Patients unable to function because of the pain or who are frustrated with their activity limitations may consider lumbar spinal fusion surgery for symptomatic lumbar degenerative disc disease.
Lumbar Spinal Fusion Surgery
Lumbar fusion surgery is designed to reduce the pain because it stops the motion at a painful motion segment.
Depending on which level of the spine is affected, the fusion will be somewhat different:
- A one-level fusion at the L5-S1 segment and is the most common form of fusion, as the L5-S1 segment is the most likely level to break down for degenerative disc disease. A fusion at this level of the spine does not significantly change the mechanics in the back.
- Fusion of the L4-L5 level does remove some of the normal motion of the spine as this is a major motion segment in the lower back (as opposed to L5-S1, which has limited motion).
Multi-level fusions for treatment of lumbar DDD are more problematic than a single-level fusion.
- A 2-level fusion may be considered for patients with severe, disabling pain
- 3-level fusions are not generally recommended because back movement is too diminished and altering the muscle composition can in and of itself cause pain (this has been termed fusion disease).
While a single-level fusion is in and of itself a major surgery, a multi-level fusion has significantly more potential risks and complications associated with it and should be considered only in rare instances.
While it is a major surgery, fusion surgery can be an effective option for patients to enhance their activity level and overall quality of life. This potential positive outcome is particularly true now that less invasive surgical techniques are available to decrease post-operative discomfort, preserve more of the normal anatomy of the low back, and result in higher rates of fusion than previous techniques.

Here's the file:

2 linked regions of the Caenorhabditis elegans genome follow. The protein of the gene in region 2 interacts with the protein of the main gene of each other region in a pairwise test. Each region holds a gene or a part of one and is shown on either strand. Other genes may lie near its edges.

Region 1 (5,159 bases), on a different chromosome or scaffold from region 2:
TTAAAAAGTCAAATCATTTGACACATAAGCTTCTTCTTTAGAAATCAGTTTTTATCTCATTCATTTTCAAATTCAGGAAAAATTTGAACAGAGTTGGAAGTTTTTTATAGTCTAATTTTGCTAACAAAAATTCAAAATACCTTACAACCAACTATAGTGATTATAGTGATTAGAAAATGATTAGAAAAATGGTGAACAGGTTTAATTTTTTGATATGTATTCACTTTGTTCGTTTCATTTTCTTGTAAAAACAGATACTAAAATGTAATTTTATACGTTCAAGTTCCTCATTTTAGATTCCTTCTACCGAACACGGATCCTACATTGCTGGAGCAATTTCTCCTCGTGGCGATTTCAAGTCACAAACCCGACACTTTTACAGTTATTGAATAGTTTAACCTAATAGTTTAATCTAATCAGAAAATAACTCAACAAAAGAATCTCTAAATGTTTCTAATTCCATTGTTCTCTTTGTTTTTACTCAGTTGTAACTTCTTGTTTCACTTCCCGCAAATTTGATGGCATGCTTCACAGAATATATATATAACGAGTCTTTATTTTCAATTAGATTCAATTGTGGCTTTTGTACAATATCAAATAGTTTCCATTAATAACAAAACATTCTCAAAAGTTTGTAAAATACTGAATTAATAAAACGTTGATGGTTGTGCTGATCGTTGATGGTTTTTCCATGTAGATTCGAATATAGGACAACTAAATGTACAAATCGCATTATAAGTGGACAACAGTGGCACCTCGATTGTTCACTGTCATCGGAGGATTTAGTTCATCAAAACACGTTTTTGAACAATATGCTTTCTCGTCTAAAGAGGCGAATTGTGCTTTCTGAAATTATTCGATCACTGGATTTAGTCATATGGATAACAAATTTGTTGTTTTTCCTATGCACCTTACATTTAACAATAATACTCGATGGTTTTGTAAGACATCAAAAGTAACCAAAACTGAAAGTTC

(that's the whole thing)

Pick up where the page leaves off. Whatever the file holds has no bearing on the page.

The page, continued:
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Lumbar Artificial Disc Replacement Surgery
A newer surgery to treat pain and disability from lumbar degenerative disc disease is artificial disc replacement. The theory is that replacing the disc, instead of fusing the disc space together, maintains more of the normal motion in the lumbar spine, thereby reducing the chance that adjacent levels of the spine will break down due to increased stress. This procedure is still a new procedure in the US, so long-term efficacy, and potential risks and complications are still relatively unknown.
The major worry with artificial disc replacement is that anything that moves can wear out with time. Many patients getting surgery for DDD are younger than patients that are receiving artificial joints for hips and knees, and although there is less wear and tear on a spinal joint that a major joint like a hip or knee, over the course of a lifetime, there may be considerable risk that these artificial discs will need to be replaced in the future.
Artificial discs are placed through an anterior approach to the spine under the great vessels (aorta and vena cava). After the procedure, these vessels become scarred down onto the spine, making revisions problematic.